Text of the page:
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Alcohol Detox FAQ’s
When your body is going through alcohol detox, you may experience a wide array of symptoms ranging from mildly unpleasant to actually deadly. Before embarking on a detox journey, it is important to obtain as much information as possible about the process. This allows you to identify potential risks and understand the need for effective treatment.
Common questions about alcohol detox
How long does detox take?
Generally speaking, mild symptoms begin to appear eight hours after the last alcoholic beverage was consumed. Moderate symptoms show at around 24 to 72 hours, and the most severe symptoms can happen after two to four days.
However, there are some people who experience symptoms within hours and others who may not start noticing them until 24 hours or more after the last drink. With appropriate treatment, symptoms usually begin to decrease or may resolve entirely within five to seven days. Untreated withdrawal can last for weeks.
Does it affect people mentally or physically?
Both. Physical and mental side effects differ from person to person and can change based on the severity of the addiction, prior mental or physical health issues, and the individual's health is at the time of withdrawal. These symptoms also differ in severity.
For mild symptoms, physical issues usually include headaches, insomnia and nausea or other digestive problems. Sufferers may also become anxious. Moderate symptoms can involve confusion, along with high temperatures, sweating, palpitations or irregular heartbeat and an increase in blood pressure. Severe symptoms may include seizures, auditory or visual hallucinations, agitation and delirium.
What determines the severity of detox?
As stated, the severity of symptoms can depend on multiple factors. These may include a person’s weight, overall health, immune system health and the intensity of their addiction.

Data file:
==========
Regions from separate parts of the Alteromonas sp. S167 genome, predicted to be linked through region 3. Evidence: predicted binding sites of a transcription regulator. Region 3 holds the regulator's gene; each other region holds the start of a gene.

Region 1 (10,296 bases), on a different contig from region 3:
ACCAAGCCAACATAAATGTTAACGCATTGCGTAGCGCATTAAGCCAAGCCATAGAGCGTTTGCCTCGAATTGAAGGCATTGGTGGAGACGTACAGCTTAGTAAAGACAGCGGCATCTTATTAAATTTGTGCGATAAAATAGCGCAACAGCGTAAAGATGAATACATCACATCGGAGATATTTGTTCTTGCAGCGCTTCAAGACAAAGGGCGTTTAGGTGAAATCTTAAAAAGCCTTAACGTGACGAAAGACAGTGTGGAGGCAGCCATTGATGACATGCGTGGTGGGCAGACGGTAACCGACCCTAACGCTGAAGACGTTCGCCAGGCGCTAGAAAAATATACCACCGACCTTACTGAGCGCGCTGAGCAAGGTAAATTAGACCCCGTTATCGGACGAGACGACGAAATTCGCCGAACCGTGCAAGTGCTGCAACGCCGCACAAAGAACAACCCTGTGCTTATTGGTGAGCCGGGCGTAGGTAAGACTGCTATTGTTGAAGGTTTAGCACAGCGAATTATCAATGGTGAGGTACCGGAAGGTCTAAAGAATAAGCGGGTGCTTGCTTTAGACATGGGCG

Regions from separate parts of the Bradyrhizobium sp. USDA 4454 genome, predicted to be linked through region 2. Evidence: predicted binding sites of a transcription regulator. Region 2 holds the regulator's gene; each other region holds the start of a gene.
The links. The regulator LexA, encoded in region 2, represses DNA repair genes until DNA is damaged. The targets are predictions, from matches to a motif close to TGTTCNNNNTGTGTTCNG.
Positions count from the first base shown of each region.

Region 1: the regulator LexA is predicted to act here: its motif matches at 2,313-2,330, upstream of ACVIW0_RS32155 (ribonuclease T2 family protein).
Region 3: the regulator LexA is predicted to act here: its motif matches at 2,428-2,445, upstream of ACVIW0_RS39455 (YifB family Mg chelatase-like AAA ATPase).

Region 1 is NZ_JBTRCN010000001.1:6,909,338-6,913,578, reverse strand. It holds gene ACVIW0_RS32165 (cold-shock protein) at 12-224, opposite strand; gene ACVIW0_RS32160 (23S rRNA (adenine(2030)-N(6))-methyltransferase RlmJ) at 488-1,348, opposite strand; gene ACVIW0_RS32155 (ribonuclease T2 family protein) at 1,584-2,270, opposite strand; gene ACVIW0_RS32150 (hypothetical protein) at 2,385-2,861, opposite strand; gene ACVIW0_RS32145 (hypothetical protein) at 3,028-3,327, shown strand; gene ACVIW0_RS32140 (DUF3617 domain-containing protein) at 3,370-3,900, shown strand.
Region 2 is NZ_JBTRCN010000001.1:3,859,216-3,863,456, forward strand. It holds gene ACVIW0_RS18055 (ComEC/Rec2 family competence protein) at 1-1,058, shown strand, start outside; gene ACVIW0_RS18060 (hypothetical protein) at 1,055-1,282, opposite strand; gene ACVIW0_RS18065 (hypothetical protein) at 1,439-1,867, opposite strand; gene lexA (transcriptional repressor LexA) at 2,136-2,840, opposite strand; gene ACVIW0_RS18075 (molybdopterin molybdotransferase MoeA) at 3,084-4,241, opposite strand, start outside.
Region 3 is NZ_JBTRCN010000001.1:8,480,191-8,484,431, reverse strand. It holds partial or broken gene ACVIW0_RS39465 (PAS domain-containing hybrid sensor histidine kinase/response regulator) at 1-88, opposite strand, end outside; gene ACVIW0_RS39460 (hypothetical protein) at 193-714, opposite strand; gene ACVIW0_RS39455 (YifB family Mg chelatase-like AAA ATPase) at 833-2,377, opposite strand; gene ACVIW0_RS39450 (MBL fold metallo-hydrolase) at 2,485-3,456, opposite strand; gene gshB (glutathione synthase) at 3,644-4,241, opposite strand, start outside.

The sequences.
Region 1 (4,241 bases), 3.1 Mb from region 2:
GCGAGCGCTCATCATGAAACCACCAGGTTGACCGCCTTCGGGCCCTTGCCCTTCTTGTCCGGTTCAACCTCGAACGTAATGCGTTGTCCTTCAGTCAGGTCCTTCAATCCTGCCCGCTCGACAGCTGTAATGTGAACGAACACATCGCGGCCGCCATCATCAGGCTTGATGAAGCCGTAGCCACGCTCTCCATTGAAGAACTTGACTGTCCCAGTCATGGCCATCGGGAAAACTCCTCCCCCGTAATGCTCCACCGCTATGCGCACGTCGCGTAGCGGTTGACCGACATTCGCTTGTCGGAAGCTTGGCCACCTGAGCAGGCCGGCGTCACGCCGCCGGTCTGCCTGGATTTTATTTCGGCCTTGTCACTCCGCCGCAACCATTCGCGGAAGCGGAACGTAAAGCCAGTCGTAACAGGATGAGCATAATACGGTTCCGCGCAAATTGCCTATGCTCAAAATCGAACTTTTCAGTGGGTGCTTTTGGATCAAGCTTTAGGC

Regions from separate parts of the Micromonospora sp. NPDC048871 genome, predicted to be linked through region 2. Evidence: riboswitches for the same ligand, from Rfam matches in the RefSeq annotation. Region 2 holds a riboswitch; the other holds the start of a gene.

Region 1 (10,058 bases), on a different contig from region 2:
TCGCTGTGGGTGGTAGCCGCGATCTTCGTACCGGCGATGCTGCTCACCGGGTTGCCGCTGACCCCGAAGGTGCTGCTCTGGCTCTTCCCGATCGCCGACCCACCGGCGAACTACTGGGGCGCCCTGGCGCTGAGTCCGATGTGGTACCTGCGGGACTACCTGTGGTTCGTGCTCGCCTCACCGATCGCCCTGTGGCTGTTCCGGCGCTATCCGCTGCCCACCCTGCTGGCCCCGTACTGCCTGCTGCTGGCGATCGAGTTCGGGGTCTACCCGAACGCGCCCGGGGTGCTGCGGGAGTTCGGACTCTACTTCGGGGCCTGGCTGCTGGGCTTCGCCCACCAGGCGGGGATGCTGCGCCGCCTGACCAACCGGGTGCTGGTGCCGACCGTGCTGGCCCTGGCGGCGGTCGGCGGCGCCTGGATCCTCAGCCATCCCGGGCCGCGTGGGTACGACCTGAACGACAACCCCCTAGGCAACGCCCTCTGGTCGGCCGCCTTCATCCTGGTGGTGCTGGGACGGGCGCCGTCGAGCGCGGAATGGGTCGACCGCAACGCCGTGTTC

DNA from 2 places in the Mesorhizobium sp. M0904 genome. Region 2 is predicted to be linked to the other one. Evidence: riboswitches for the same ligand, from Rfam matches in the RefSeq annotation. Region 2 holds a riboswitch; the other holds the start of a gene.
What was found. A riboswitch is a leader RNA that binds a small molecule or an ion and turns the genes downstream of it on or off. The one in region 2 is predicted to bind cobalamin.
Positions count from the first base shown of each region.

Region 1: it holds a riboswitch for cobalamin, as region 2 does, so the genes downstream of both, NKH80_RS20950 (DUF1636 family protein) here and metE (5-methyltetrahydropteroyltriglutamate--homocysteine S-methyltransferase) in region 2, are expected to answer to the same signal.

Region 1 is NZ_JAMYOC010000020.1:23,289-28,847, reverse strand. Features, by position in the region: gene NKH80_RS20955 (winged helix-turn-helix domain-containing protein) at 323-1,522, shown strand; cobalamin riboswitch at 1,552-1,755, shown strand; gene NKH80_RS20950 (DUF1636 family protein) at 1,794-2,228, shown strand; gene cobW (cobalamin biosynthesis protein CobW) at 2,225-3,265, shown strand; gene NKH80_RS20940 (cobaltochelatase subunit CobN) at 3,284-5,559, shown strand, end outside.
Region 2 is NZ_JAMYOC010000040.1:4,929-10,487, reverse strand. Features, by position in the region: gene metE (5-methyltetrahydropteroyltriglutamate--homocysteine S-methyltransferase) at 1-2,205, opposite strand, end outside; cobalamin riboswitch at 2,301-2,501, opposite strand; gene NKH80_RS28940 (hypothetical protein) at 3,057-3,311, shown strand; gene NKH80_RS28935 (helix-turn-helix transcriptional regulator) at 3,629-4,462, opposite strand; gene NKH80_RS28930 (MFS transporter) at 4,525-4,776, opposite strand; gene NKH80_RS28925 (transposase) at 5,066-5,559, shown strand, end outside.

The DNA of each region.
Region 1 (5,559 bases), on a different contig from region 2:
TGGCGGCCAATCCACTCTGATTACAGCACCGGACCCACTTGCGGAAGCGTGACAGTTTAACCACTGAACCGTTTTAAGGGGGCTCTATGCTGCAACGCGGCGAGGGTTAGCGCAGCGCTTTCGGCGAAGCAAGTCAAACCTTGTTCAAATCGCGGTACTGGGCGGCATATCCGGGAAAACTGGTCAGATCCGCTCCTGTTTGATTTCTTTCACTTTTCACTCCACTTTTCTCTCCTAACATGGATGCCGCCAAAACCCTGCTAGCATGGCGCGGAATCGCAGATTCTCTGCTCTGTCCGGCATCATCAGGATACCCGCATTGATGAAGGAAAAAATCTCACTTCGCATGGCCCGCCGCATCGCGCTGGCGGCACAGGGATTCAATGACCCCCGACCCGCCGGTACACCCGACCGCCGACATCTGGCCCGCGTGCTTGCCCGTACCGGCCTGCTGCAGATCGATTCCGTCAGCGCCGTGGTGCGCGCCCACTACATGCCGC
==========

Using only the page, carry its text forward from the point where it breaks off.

The American Addictions Center states that people with a history of 10 years of alcoholism or more suffer from a higher rate of delirium tremens than those with a shorter history. DTs only occur in 5% of patients but can lead to fatal complications with the cardiopulmonary system.
Can detox be harmful?
Potentially. While mild to moderate symptoms may resolve on their own, more severe symptoms can be signs of DTs or Alcohol Withdrawal Syndrome. Both of these issues can lead to serious health complications, coma or even death if left untreated.
The following symptoms may signify the need for professional alcohol withdrawal treatment or emergency medical help:
- Severe confusion or disorientation
- Seizures or body tremors
- High fevers
What tools can help someone get through detox?
There are outpatient and inpatient withdrawal therapy options. Outpatient treatment is generally offered to those who are not at risk for severe symptoms and usually involves frequent check-ins with a doctor in a monitored setting. Care intensity may be increased if necessary.
Inpatient therapy is reserved for those suffering from moderate to severe withdrawal symptoms. It may involve high levels of supervision, medication to manage symptoms and time in intensive care units.
The process of alcohol detox can vary greatly from one person to the next. While some may get through it on their own, others can experience severe symptoms that may need medical treatment. Professional support can be beneficial to any addict, as going through detox is not an easy task even for the sturdiest individuals.
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